Wonderful Lavnders

Lavender revisited

I always recall my first experience of the Lavender country of France. I was lucky, I was not confined as a tourist to the ‘lavender trail” or left to my own devices.  Due to my connections with the Organic movement I had contacts that ‘showed’ me around and such people became friends and some eventually suppliers.

This was of course a long time before Aromatherapy became popular so I had the rare privilege of meeting growers, farmers and distillers at a moment of change in the industry.  Marcel Lavabre in particular showed me not only the sights, the growing areas but he also introduced me to the concept of the poetry of the land and that step beyond a simple agricultural or chemical view of the herbs of Provence.

My bias in Aromatic medicine and cosmetics and also perfumery has been one of physiological effect induced by Aroma physics and not by simple chemistry. I had always noted individual responses which had little to do with the orthodox written texts and the desired protocols and replicable tests desired by traditionalists. So it was that the people I met and learned from living in the Drome, Vaucluse and Valensole in the Alpes de Haute Provence caused me to look beyond the obvious.

The people of the land had an historic passion for what it represented their means of existence. This is a hard land used to subsistence farming. The ground is often sloping, stony, at high altitude and shallow and ideal for wild lavender. In traditional areas it is till grazed by sheep to keep tree growth minimal and to spread their droppings as a crude fertiliser. What else could this be but the best organic lavender? This is the lavender of the story books and today is quite rare and little is available to the market.

However it is this certain magic of this hard land and its weather extremes of heavy rain, snow and intense sunlight that makes Provence or the ancient land of Oc a world where aromatic plants yield their their very best essence. It was this land that even inspired the name of my original company Fragrant Earth which gives precedence to the life giving soil.

Of course you can buy ‘wild lavender’ in any supermarket wild lavender shampoo or soap or a host of other products. Well draw your own conclusions!

Few realise that lavender as an industry only began at the beginning of the twentieth century. This was the period when the great swathes of fields we see today around Banon, the plateau of Sault and others began. The demand for wild lavender could not meet demand.

It is important to understand that wild lavender comes in many shapes and sizes from pink to blue from tall to short. Certain types might be more prominent on one side of a field to another. Nature is infinitely variable.  Ma on the other hand in modern farming limits this variety and hence we see with lavender that certain ‘varieties’ were cultivated for specific purposes. Hence some fields are all intense purple others blue and so on. You never see this in the wild. However from time to time you will see on a farm a field of very mixed appearance in effect this is ‘cultivated’ wild lavender often called population lavender and is considered the best.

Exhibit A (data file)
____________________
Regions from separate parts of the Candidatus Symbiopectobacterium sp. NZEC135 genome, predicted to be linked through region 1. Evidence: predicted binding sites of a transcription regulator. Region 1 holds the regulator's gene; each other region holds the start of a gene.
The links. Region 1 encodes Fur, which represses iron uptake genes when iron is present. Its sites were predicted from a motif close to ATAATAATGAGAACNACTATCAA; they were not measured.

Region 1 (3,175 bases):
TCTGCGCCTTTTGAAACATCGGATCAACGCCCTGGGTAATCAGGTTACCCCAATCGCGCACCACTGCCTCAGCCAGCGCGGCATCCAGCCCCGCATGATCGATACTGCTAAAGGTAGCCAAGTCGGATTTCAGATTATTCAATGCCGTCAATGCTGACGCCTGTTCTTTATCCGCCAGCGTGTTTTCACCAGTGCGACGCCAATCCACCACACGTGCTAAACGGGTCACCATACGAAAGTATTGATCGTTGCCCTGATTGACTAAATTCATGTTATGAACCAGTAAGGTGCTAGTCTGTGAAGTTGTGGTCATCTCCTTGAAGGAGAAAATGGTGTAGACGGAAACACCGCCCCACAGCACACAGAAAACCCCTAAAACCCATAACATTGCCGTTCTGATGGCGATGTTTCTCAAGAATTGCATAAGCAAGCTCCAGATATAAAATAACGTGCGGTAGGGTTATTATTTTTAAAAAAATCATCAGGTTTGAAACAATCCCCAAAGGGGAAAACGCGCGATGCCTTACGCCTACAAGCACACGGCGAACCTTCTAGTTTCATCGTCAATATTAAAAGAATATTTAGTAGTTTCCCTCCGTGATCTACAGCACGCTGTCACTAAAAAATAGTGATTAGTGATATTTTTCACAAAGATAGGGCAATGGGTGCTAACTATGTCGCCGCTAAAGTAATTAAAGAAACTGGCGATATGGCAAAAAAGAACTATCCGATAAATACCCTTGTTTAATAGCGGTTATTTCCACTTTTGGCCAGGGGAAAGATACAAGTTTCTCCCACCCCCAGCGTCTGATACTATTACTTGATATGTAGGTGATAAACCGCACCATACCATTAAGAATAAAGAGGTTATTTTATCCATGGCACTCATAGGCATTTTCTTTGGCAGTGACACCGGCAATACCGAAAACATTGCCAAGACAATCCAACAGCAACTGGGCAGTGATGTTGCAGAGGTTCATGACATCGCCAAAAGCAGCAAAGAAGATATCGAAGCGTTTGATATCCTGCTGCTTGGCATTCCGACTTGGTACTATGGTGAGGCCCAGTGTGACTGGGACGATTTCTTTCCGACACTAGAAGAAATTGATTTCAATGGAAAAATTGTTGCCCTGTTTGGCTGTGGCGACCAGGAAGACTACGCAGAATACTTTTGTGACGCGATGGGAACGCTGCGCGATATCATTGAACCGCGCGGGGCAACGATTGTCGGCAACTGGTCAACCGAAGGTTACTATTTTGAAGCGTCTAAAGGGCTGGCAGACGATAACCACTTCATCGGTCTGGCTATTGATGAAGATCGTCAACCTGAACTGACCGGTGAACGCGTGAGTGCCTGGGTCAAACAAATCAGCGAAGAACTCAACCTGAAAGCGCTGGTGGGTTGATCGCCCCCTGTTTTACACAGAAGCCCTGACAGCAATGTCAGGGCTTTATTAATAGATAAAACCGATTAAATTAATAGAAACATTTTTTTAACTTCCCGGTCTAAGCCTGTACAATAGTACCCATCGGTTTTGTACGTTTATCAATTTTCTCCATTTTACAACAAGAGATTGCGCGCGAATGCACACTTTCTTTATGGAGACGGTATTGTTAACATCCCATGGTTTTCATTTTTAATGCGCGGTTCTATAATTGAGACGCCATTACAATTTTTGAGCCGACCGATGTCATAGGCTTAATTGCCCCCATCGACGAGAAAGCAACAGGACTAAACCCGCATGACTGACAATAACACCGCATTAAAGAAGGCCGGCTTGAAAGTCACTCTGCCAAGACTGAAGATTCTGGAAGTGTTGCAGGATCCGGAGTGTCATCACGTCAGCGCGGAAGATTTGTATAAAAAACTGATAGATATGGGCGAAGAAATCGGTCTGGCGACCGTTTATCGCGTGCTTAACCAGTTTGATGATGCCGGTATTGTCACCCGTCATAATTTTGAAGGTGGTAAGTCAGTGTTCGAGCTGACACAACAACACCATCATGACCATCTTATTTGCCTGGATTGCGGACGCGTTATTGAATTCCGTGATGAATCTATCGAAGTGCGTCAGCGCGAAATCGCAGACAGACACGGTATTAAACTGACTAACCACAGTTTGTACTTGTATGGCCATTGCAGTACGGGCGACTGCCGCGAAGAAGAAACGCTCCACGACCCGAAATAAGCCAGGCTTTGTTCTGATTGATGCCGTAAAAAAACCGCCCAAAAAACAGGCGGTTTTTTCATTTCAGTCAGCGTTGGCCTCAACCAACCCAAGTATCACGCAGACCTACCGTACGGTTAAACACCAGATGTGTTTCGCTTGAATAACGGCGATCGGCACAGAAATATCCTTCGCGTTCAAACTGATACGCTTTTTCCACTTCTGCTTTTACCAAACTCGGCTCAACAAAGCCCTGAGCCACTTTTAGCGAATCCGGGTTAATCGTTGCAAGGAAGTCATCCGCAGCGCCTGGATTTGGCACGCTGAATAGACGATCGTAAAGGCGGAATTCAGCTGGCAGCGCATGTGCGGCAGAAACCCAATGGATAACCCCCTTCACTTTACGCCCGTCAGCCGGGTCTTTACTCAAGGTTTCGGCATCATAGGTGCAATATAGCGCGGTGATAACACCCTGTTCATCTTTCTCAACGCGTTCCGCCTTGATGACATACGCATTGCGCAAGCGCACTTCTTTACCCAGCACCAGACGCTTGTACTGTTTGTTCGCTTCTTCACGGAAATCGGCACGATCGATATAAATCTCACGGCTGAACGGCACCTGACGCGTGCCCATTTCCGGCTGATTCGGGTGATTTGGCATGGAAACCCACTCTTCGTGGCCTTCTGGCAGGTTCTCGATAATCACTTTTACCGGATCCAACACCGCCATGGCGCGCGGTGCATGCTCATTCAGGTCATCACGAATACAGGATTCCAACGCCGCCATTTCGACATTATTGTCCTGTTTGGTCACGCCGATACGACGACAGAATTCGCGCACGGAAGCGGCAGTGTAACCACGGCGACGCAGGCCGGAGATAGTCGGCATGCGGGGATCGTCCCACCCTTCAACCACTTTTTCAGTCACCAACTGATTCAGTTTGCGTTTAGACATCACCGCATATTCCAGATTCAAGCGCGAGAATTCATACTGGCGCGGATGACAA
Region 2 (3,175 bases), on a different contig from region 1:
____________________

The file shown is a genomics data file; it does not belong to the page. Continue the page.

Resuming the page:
Best for what? As explained in my teachings quality is a notion not an absolute. Quality is determined by purpose so a grower may determine that his criterion is yield per hectare. Another may view the life of the plant as a determinant, whether the variety is suitable for mechanical harvesting. Others may determine by a certain olfactory quality if destined for the perfume industry.  It is not only the grower that is concerned but the intermediary processor such as the distiller or perhaps even the gift sachet maker!

So if the industry as we understand it today is relatively new the plant, the wild plant is not. More correctly the lavenders, have seen continuous use from the dawn of recorded history. L.stoechas  certainly shows early medicinal uses. Charlemagne required lavender to be grow in monasteries as early as the ninth century CE. Much of this early material was derived from L.latifolia or spike lavender and its hybrids or crosses with true L.angustifolia from the high regions.  Looked at simply latifolia grows on low ground and angustifolia on high ground and half way up they meet and cross or form natural hybrids. Lavabre was a master at understanding and was able to demonstrate on the spot, on the mountainside, the subtleties of aroma and effect upon the mind and the subconscious that different lavenders could induce.

It is these crosses or Lavendins that made their way to England with protestant refugees from the Drome region in France and so beginning he love affair that the British have long enjoyed with cultivated lavenders. Today there is a revival of lavender growing in the UK from Somerset to Norfolk and some good hybrid oils are produced although most rightly finds its way to the gift market.